Albert 0.13.0 released

Albert v0.13 sets the focus on new frontends and performance optimizations in the core.

Changes in the core

The frontend is now completely modular. From now on albert supports not only theming but an abstract way to write completely separated user interfaces. You can even write one on your own since they are plugins now! No, don’t. Designing frontends is a pain, PRs for curses interface welcome though ;D. The really amazing thing is that this finally allows using QML for designig frontends.

QML is a user interface markup language. It is a JSON-like declarative language for designing user interface–centric applications. Inline JavaScript code handles imperative aspects. This allows extremely flexible, flashy and animated interfaces, without coding imperative lines for hours and hours.

v0.13 comes with a new ready to use QML frontend plugin. QML allows to write the entire user interface in QML and Javascript. There is actually no need for another QML UI plugin anymore since the C++ code below to run QML would not change. Hence the QML plugin itself is modular, designed to have several styles adhering to a determined QML-C++ interface. You can even write one on your own! No, dont, unless you’re a dev. Actually its still a pain to write polished UIs, although its pretty easy. The devil’s in the details.

A style in this context means a QML Frontend written in QML. v0.13 comes with one standard style: The Box Model style. Looks pretty similar to the Widgets Box Model, but as you guessed, its flexible, animated and whatever. The Box Model style has properties that can be set with predefined themes. You could even make your own theme with the easy to use property editor without touching a single line of code! No don’t… just kidding, do it! Its fun.

Under the hood albert got some performance improvements. In the core ranking scores are now precomputed and items are added using move semantics to avoid expensive reference counting. Further you can tick the option lazy sort which delays sorting the items displayed until you actually display them by scrolling down. This has some implications on the scrollbar and the Ctrl+End button. The scrollbars height and position is determined by the amount of sorted instead of the actual amount of items and the Ctrl+End button moves the highlight to the last sorted item, which will trigger fetching and sorting of new items. So you wont be able to go to the actual last item. If you use neither of them enable it. It will save you some milliseconds on queries.

Changes in the extensions

The files extension now has a tree structured folder index for smart indexing an less space requirements. QStrings are memory expensive. Inherently to the tree structure of the file system, the prefix of a path repeatedly occurs in the file paths. The tree structured index avoids this kind of duplication. Further the tree stores information about the modified times to determine if an update of the directory is necessary at all. This greatly reduces index times and resource consumption.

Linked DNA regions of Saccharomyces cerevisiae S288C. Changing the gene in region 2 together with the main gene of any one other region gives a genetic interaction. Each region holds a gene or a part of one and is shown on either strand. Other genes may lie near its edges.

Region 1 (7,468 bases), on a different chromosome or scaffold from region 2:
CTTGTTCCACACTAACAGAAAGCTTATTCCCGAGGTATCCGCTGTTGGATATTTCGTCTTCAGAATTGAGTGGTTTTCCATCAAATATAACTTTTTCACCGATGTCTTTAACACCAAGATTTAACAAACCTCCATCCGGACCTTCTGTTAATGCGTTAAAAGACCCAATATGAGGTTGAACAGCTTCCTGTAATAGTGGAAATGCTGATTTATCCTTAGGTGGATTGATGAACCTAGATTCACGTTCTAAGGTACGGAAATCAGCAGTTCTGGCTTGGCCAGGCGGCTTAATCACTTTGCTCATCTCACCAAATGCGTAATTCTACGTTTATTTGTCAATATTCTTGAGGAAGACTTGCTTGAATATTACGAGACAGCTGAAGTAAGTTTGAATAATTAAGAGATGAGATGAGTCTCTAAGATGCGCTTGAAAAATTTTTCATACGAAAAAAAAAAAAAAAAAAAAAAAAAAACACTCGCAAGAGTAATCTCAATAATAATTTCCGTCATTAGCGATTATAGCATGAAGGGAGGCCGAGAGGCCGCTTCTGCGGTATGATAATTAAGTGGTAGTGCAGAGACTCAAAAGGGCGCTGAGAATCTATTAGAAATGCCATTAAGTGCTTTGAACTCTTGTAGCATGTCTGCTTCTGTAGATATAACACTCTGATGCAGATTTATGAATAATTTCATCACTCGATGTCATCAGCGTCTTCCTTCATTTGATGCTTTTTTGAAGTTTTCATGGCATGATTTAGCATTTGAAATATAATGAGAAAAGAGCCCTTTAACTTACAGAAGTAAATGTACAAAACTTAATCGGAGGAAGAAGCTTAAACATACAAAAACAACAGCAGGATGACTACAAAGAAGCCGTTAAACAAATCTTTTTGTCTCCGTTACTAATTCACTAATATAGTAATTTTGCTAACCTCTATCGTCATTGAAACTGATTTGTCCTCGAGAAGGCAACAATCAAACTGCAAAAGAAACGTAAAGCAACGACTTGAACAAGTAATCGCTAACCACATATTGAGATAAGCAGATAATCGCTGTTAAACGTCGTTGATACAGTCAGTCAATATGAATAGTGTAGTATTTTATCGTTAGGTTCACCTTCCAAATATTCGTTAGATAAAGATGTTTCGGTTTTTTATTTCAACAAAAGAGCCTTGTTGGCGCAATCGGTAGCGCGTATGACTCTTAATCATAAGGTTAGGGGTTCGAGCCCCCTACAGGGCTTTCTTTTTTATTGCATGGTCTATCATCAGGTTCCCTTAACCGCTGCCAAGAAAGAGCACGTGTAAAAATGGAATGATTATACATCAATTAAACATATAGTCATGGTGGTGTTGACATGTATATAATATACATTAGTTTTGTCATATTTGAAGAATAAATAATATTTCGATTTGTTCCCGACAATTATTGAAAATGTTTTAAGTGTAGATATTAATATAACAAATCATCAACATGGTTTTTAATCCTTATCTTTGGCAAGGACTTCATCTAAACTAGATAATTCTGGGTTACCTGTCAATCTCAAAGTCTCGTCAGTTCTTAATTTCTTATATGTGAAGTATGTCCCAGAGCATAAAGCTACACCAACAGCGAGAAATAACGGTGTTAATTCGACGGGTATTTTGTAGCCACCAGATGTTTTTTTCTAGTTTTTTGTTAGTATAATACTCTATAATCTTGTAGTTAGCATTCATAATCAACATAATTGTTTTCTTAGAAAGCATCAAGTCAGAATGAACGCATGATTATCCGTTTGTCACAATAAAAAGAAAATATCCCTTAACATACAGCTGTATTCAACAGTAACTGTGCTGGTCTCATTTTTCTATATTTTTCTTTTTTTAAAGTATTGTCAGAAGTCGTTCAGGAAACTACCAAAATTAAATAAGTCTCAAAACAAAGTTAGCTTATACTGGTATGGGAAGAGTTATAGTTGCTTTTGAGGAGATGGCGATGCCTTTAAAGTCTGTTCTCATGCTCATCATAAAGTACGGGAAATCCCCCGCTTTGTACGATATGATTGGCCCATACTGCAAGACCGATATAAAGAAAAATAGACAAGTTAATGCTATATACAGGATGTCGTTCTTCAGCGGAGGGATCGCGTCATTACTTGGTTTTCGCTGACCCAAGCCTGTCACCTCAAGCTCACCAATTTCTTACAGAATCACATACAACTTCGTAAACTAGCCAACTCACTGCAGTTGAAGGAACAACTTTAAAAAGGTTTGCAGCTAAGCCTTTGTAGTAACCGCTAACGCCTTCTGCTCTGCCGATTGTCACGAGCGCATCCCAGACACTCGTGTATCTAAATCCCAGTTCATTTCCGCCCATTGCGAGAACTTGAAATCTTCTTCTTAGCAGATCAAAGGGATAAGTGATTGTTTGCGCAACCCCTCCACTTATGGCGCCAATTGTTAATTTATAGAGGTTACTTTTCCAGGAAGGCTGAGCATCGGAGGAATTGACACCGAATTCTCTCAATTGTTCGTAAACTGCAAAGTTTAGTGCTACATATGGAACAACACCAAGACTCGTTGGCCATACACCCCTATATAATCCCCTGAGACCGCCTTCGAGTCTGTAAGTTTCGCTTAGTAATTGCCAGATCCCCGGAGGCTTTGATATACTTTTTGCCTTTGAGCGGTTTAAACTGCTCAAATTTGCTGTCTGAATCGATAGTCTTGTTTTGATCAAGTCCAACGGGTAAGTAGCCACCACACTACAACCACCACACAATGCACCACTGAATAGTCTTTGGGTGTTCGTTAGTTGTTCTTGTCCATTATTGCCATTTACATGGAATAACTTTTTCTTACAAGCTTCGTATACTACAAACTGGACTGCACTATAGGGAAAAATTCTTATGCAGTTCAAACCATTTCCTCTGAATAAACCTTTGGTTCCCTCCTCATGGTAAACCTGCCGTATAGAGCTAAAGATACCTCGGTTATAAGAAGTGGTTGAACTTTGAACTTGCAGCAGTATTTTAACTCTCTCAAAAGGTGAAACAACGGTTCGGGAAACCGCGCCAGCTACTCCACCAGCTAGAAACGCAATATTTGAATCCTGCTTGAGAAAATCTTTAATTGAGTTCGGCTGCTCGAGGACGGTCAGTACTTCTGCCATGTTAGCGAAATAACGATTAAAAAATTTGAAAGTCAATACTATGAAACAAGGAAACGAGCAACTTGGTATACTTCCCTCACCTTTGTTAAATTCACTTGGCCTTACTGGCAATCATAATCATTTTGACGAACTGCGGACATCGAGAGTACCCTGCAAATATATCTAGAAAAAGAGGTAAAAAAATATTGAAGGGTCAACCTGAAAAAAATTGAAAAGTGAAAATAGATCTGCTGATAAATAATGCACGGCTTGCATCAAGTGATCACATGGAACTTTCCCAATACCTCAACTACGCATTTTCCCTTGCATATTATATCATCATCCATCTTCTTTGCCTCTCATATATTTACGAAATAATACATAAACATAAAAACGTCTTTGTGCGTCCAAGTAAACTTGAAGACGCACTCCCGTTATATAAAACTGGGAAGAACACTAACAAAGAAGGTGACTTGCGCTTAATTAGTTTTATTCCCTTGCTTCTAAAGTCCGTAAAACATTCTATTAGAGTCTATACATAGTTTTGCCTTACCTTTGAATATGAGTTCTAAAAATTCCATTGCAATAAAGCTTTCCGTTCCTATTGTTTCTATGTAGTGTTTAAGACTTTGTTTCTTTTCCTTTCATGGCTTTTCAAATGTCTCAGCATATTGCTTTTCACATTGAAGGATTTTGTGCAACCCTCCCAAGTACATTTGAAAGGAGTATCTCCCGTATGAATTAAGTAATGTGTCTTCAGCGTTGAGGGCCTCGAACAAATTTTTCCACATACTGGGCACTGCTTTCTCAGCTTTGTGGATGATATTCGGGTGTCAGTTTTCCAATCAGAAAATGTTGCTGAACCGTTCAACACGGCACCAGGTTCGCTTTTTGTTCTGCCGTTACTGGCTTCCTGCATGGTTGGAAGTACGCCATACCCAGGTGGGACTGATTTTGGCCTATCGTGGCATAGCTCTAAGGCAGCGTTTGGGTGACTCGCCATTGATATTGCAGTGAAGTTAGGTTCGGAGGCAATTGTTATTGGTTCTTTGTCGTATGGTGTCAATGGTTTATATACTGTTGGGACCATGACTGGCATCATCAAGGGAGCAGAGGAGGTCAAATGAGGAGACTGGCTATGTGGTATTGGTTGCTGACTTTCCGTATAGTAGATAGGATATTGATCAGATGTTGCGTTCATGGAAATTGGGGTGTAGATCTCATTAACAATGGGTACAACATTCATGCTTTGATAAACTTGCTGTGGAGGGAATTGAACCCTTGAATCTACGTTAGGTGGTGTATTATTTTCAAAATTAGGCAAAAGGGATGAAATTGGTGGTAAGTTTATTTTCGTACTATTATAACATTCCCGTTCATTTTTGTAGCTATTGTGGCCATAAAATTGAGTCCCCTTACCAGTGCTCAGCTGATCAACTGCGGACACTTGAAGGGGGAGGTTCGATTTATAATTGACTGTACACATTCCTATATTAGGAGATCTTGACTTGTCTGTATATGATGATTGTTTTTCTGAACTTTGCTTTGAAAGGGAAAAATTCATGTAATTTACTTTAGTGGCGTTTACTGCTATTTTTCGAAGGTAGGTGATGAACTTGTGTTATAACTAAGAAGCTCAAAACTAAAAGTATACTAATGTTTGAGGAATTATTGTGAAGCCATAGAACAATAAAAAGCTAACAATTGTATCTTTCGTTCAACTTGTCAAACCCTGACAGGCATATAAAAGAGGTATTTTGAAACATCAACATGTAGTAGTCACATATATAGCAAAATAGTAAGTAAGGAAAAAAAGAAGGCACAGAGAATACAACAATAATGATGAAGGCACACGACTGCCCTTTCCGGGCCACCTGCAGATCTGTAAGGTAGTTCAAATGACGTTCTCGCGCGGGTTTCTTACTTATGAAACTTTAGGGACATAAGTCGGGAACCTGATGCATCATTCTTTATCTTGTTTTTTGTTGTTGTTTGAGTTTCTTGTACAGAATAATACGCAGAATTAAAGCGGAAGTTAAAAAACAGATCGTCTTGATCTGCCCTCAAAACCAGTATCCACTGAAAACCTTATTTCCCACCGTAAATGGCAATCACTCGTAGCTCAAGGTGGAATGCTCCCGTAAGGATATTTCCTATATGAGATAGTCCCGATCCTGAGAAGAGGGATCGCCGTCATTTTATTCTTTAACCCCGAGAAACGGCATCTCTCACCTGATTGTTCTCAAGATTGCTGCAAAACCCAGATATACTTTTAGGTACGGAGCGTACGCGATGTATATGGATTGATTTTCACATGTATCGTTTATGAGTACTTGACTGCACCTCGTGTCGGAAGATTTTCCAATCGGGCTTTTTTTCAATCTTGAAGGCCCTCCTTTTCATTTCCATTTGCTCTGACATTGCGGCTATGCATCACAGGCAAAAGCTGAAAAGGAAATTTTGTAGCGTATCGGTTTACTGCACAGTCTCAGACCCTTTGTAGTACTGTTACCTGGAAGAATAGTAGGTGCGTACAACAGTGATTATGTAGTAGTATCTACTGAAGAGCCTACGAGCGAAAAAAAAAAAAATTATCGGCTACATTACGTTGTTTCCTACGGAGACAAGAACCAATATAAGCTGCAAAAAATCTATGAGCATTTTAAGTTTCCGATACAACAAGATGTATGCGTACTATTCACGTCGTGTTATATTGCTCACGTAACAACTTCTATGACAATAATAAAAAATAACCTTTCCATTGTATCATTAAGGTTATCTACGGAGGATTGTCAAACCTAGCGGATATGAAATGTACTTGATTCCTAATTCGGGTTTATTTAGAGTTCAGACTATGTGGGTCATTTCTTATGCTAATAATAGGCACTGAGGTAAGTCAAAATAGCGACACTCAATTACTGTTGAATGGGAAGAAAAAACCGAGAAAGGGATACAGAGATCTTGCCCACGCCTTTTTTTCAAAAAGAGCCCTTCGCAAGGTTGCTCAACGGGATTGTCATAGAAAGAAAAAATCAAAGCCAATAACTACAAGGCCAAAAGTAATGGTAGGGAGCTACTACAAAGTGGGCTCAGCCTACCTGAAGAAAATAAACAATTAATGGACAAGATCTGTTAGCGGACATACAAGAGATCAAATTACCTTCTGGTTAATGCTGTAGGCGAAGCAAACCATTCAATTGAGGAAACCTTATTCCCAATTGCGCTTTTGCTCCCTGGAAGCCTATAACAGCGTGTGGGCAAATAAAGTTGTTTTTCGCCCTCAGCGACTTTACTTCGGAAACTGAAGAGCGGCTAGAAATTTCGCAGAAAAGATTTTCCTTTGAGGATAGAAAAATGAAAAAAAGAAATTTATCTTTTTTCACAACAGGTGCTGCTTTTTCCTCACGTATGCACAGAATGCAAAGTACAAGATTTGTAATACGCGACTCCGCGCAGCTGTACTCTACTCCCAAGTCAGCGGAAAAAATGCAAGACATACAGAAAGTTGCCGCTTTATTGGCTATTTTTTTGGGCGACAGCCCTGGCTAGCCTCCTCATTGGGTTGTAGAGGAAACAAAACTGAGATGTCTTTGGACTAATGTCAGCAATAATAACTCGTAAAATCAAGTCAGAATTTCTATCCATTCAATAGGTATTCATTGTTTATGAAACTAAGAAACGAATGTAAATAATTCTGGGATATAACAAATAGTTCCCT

Then there are several minor changes, the minimum language standard changed to C++14 and the minimum required CMake version is now 3.1.3. This comes along with the idea to always develop against the latest Ubuntu LTS.

Further several configuration paths changed. The uniform data location are now like {configPath, dataPath, cachePath}/albert/<extensionId> for each extension and type. If something broke while updating check if the folders are in the correct place.

The terminals tab completion for the executable is shell like, by completing the common prefix of all matches.

New actions were introduced. There’s a file action “execute file” and a app action “run as root” using gksudo now.

The interface of the external extensions changed slightly. The trigger is now removed from the query string before extension get called.

New extensions

Key Value Store lets you store key value pairs for later lookup, e.g. "IBAN": "DE1329423908429304102" or "Telefon": "+49 176 32434920". Use the trigger kv to interact with the extension. Set values with kv set <key> <value>, unset values with kv unset <key> and get them either by directly calling the extension kv <keyprefix> or by regular lookup with a prefix of the key.

Hash Generator does string hashing for you. Enter hash or the name of the hash directly, e.g. md5, and a string you want to hash. You will get the hashes as results. Exmaple: md5 hashsource.

Notes for devs

As in the external extensions the query interface changed. The query now has a string and a rawString. The raw string returns the query string including the trigger. If the query is not triggered string and rawString are equivalent.

The extensions folder is now a git submodule. Expect this to change to a even more fine grained structure in future.

As always check the git log for details.